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Global payments firms in talks with RBI for free flow of data

February 19, 2019 08:30 IST

While most of these payment players continue to run Indian data through the global processes of data analytics and fraud detection, the industry seems divided over whether the regulator would allow this to continue.

Nikhat Hetavkar reports.

Photograph: Maxim Zmeyev/Reuters

The issue of data localisation refuses to die down with payments providers pushing for free flow of data across borders in order to ensure that customers benefit and fraud analytics are not affected.

While these players have set up or are in the process of setting up storage facilities for data in India, data continues to be moved across borders for various processes such as data analytics and fraud detection.

 

A few leading payments providers are actively engaging with the Reserve Bank of India (RBI) for allowing free flow of data across borders.

However, other payment providers believe that the RBI regulations only ask for "storage" and there is no restriction on the "movement" of data.

Payments providers had earlier opposed the RBI's data localisation norms stating that the movement of data across borders is crucial for providing the utmost convenience and security to customers.

Last-ditch effort
  • Some players are actively engaging with the RBI to allow free flow of data across borders
  • Others believe the RBI rules only ask for "storage" and there’s no restriction on data "movement
  • On April 6, the RBI released data localisation guidelines after which nearly all players submitted a compliance plan

While most of these payment players continue to run Indian data through the global processes of data analytics and fraud detection, the industry seems divided over whether the regulator would allow this to continue.

"We will work with the RBI and ask what it wants. We will work really hard to ensure that in doing so, it doesn't diminish the protection that we can provide to our customers from a security and convenience standpoint," said Ed Mclaughlin, president, operations and technology, Mastercard.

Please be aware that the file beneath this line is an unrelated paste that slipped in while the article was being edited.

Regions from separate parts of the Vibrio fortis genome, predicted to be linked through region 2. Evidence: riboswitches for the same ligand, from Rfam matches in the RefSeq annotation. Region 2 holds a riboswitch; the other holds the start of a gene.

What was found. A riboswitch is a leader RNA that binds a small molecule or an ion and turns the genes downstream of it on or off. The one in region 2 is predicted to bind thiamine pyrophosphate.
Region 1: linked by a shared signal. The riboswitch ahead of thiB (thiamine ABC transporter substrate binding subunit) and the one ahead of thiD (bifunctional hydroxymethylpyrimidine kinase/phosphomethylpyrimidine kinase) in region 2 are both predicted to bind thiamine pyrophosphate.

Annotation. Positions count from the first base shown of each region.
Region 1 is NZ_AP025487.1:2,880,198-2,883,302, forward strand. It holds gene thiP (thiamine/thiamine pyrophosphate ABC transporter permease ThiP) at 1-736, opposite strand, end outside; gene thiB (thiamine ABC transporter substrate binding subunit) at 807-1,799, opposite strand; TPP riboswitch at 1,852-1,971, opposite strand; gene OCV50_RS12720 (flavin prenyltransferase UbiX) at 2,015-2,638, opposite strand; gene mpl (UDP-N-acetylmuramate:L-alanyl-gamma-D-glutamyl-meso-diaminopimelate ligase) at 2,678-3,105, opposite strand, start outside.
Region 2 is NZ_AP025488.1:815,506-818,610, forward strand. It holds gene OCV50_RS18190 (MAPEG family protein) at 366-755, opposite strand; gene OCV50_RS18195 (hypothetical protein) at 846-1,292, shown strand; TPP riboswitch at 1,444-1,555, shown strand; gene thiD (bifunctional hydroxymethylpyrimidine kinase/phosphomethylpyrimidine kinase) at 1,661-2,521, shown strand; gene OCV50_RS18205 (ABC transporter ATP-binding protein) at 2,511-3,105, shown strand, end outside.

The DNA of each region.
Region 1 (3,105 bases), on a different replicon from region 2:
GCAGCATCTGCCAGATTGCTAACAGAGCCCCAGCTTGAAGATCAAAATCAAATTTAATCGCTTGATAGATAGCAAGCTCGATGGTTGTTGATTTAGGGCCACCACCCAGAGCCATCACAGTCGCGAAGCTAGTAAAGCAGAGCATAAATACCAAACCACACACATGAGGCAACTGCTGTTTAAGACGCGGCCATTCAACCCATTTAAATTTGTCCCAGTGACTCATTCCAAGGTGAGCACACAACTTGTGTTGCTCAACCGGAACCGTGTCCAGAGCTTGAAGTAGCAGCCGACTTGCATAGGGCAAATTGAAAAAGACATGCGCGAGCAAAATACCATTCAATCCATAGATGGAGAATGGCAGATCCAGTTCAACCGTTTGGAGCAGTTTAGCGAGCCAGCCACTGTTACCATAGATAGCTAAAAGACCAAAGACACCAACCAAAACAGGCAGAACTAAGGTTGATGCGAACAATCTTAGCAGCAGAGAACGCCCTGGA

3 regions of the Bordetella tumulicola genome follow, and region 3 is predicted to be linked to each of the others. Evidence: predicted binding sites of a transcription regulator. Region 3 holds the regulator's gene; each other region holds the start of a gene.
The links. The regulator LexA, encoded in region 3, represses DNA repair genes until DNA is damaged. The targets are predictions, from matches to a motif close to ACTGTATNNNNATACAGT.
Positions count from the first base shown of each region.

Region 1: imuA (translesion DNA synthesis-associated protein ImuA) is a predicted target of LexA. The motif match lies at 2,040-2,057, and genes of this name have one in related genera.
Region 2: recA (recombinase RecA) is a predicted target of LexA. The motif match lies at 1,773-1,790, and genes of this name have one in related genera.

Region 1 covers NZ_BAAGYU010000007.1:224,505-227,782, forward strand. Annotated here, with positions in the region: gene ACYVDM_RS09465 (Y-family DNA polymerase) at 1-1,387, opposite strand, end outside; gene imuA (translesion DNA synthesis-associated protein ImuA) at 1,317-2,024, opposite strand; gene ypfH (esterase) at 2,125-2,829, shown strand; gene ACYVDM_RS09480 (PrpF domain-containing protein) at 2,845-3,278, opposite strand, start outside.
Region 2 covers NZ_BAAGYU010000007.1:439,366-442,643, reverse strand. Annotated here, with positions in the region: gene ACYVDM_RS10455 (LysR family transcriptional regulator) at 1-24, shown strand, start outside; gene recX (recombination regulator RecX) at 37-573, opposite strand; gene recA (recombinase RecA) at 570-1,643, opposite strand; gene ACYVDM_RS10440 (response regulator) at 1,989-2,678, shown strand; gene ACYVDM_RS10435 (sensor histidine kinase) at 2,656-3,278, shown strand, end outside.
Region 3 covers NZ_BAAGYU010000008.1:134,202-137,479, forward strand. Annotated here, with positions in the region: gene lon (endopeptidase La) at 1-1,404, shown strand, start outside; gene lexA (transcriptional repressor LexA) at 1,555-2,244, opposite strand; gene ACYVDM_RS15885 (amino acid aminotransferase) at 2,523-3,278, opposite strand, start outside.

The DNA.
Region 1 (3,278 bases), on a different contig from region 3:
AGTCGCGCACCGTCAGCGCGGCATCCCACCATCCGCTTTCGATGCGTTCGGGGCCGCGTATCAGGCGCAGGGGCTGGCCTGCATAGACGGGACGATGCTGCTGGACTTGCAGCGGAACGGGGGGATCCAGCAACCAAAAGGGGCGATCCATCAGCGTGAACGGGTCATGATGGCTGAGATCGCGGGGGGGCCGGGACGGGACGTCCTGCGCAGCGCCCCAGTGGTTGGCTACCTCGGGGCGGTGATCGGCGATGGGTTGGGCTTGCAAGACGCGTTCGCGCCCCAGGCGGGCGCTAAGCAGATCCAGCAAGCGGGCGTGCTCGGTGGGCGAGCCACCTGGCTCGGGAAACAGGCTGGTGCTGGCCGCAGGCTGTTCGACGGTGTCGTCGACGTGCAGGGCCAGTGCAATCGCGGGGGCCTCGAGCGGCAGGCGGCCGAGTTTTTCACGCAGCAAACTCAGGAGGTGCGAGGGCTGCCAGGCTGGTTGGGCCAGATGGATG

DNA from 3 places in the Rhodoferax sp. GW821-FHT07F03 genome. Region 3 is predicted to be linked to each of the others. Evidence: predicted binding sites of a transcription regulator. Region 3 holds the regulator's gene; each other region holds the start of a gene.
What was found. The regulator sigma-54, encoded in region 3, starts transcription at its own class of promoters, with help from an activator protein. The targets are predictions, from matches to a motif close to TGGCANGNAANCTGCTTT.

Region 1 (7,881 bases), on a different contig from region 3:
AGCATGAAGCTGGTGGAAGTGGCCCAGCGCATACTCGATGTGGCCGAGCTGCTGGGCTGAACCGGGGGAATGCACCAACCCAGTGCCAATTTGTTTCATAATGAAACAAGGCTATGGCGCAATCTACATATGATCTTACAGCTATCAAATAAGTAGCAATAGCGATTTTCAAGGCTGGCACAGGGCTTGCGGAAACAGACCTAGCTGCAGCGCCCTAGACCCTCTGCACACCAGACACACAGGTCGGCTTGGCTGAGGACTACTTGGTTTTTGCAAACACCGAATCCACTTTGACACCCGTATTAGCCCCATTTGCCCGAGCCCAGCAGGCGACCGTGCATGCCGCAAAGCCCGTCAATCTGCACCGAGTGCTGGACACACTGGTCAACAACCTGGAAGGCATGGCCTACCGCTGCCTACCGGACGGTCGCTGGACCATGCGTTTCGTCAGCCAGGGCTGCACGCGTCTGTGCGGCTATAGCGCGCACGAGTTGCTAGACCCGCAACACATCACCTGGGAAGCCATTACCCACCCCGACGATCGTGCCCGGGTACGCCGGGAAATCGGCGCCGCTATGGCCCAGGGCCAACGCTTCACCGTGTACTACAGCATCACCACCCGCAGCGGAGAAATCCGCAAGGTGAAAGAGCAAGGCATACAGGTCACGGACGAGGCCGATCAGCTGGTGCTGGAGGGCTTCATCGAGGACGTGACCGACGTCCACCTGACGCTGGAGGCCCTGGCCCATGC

Mastercard said it has complied with the RBI local data storage norms and has data centres in Pune and Delhi.

However, it is still in conversation with the regulator regarding the movement of data across borders as well as the issue of exclusive storage.

"We are talking to the regulator now about the amount of time that data can transit through our networks and processes to do all the things we do," said Mclaughlin, adding that a plan on storing data only in India is being discussed with the RBI.

The representative of a leading international payments provider, on condition of anonymity, said the firm continues to run Indian payments data through its global networks and processes before the data is finally stored in India.

"We need to change some of our global processes in order to ensure that none of the payments data of Indian customers is stored elsewhere while processing globally. This is a work-in-progress," added the person.

Nikhat Hetavkar in Mumbai
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